So far the entire group had stuck together and maintained pretty much the same pace. We got to the junction where one could turn W towards the Little Graveyard drainage and then meander down to Big Creek and over to our first night’s camp at Graveyard Creek. Half the group headed that way. Their ride was a bit shorter and they would get in well before us, as Monte, Rob and I decided to continue S, climb further towards Manson Col and descend to Manson Creek.


Iori at the pass. The Dil Dil plateau and Mt Vic are far in the distance as the group descents the Little Graveyard drainage


Mark takes in the view. Relay Mountain is the backdrop


The group enters the Big Creek drainage valleys – Craig in the foreground


For me, the day really started as we split off from the others. I love riding and exploring the alpine and we had just started getting to the goods. It seemed like a tragedy to descend back to the valleys – Rob and Monte agreed and we wheezed out more effort from our sea-level lungs as we biked, hiked and pushed up to Manson Col.

This turned to be an excellent choice; not just for the views (which were the usual Chilcotin spectacular) as for the cherry sidehill goatpath singletrack that wound its way off Mt Davidson’s talus-covered S flank all the way down to Manson Creek. We barely had to pedal a single stroke and fortunately could concentrate on the sinuous trail as it snaked down and snaked in and out of creeks and natural halfpipes down, down, down.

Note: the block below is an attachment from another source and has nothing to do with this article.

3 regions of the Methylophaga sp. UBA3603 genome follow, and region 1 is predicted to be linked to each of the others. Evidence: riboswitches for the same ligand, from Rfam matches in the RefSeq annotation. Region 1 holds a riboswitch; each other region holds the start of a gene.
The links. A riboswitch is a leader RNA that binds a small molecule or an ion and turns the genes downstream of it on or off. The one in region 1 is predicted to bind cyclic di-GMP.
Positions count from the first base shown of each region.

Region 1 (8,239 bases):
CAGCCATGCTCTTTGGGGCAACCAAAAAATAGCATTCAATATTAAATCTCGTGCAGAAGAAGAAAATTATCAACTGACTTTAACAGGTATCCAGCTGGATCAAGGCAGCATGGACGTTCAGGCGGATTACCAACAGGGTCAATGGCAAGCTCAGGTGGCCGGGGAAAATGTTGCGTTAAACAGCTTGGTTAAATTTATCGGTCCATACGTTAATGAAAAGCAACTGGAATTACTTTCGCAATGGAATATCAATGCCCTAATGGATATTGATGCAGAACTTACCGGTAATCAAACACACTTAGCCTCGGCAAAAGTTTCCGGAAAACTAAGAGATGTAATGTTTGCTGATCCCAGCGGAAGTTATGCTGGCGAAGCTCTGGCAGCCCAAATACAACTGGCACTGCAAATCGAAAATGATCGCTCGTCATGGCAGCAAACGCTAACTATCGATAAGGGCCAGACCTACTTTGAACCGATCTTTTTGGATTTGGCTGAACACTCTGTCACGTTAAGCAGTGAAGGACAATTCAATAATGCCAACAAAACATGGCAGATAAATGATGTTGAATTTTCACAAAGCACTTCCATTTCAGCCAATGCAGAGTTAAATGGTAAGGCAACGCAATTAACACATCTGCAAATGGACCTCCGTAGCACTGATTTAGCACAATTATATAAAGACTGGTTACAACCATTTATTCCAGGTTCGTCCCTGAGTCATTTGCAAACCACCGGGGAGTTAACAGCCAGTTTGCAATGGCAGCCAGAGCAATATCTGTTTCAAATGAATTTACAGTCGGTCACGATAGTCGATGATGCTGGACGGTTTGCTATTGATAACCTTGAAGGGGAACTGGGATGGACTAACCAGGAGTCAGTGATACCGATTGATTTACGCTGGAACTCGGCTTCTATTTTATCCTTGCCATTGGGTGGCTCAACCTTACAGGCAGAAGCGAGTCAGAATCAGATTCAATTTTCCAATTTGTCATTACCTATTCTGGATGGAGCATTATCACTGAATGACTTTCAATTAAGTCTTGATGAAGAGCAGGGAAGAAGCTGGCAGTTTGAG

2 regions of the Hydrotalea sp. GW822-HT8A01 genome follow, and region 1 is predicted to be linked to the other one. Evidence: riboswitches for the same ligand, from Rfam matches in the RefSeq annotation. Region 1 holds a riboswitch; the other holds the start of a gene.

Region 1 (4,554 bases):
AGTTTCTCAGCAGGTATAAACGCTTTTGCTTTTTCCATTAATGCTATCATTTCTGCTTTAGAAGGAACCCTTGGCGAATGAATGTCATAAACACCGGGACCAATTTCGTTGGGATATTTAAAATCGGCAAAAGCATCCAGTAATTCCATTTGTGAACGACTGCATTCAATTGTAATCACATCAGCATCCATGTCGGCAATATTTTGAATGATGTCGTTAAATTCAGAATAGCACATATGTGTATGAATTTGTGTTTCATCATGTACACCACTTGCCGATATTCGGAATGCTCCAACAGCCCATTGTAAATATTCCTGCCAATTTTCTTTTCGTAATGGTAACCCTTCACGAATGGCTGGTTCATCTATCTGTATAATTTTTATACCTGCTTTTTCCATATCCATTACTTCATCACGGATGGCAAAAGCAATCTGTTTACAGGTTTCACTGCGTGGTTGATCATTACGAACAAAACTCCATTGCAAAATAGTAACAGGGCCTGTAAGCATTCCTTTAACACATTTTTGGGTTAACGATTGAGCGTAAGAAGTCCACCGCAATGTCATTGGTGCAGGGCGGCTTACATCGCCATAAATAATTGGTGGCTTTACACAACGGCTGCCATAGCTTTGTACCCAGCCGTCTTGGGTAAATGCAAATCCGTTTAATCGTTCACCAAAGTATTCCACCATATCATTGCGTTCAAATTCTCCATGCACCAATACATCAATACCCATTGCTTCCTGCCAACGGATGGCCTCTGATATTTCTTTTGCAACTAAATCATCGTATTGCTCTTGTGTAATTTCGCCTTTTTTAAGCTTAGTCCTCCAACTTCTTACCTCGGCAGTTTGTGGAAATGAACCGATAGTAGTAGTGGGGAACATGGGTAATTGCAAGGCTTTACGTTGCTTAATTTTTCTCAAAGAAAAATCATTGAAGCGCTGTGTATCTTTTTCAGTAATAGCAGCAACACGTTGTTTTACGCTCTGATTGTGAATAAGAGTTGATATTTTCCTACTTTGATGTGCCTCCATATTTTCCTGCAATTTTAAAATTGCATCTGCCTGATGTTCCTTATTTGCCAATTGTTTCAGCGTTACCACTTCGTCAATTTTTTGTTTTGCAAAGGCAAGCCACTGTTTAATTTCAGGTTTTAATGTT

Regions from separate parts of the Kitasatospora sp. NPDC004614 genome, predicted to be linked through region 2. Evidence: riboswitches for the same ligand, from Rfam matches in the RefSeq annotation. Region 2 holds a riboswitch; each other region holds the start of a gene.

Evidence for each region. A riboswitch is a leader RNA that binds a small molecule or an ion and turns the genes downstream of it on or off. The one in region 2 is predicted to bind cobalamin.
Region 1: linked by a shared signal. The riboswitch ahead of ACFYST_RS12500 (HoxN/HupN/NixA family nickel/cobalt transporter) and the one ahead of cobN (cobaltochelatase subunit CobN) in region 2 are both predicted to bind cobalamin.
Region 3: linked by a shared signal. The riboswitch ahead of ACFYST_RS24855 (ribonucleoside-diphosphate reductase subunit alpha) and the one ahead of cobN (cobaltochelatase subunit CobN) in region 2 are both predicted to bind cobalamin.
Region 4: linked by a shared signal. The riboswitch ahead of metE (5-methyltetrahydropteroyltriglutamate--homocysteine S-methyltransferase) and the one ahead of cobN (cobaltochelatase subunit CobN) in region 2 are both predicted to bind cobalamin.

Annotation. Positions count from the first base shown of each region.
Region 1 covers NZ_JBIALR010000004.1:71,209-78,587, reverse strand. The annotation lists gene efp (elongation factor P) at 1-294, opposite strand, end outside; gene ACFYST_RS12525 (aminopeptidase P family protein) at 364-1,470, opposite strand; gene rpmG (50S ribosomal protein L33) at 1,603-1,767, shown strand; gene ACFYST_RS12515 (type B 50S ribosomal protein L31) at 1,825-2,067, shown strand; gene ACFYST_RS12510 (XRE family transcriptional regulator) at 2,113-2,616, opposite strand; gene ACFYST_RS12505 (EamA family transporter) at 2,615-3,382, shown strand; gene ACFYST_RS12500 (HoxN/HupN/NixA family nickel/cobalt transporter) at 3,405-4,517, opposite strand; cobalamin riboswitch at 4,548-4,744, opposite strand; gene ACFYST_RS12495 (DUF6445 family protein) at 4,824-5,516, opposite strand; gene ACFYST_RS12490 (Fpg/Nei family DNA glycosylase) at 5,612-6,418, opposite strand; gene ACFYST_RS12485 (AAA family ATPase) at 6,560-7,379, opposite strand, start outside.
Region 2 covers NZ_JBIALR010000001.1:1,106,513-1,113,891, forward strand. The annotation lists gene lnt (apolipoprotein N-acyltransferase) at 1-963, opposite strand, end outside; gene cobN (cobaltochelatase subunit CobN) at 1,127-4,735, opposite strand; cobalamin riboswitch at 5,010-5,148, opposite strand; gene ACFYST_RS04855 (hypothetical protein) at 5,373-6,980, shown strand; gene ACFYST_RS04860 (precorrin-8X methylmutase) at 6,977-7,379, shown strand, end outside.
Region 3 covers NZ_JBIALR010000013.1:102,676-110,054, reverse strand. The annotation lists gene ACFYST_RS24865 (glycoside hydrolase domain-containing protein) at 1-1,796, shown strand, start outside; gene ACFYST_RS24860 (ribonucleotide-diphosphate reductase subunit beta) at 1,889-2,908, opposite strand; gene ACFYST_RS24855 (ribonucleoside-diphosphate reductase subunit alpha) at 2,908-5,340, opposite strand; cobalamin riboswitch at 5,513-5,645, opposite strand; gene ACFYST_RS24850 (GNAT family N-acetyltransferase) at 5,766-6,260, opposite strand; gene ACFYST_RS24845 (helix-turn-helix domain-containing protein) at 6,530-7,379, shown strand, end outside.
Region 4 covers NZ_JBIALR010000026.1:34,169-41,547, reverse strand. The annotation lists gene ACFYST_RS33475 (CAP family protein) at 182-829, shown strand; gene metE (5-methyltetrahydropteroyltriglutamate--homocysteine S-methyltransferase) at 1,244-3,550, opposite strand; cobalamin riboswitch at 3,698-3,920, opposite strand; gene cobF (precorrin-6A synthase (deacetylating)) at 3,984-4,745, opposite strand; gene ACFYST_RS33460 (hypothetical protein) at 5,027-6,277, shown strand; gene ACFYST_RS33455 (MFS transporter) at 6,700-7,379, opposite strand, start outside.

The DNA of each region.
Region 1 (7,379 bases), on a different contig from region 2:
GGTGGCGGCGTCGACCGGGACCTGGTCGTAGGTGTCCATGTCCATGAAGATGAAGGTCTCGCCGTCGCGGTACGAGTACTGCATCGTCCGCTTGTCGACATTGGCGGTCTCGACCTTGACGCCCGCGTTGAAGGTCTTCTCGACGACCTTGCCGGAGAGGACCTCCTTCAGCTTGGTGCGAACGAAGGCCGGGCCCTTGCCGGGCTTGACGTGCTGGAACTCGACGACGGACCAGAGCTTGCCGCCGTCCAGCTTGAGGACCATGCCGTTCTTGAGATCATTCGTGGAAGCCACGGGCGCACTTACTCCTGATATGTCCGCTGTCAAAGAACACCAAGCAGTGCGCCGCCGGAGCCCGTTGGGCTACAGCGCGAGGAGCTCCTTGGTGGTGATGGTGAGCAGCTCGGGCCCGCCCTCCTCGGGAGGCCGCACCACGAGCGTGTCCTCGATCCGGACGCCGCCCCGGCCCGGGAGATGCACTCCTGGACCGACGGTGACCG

Three of us (Rob, Monte and myself) split off and pressed on further S to the Red Hill – Manson Creek area. This gets pretty scenic rather quickly


Rob on the last wee climb to Manson Col (which maybe should be called Manson-Tyoax-Davidson pass). Bit of a tongue twisting name but this minor pass isn’t noted in maps and was our highpoint of the day at approx 2250m.


Monte and Rob take in the view. The backdrop is the Warner Ridge – Mt Dorrie area


Rob sticks to this slope even as the crumbly red talus kept sliding in a perpetual cycle of erosion


Monte descending to Manson Creek



The climb from Manson Creek to Tyoax Pass then over to the S tributary of Little Graveyard wasn’t that hard and went quickly. It is faint in spots and you have to look for the trail as it disappears in tarns and creeks. The area also has lots of fossils so rock-jocks will be suitably entertained. The sun departed as we crested Tyoax Pass (it wouldn’t return for 48 hours) and we knew lots of hot food and dry socks waited for us at camp so we quickly made our way N on Little Graveyard, crossed Big Creek and got to camp before everyone had eaten everything.


Hot delicious food waited for us at camp.


The direct route in red via Relay Creek (which no-one but the horses took) is in red. Half the group did the short day in blue. Half of us did the long day marked in magenta..


Covered approx. 36km, 1300m elevation


About the author: Lee Lau

Lee Lau calls North Vancouver and Whistler BC home. He's had over 15 years experience riding bikes mainly in western North America and in Europe. Unlike many people who learned to ride bikes on North Shore trails, he actually enjoys riding (and sometimes bushwhacking) uphill.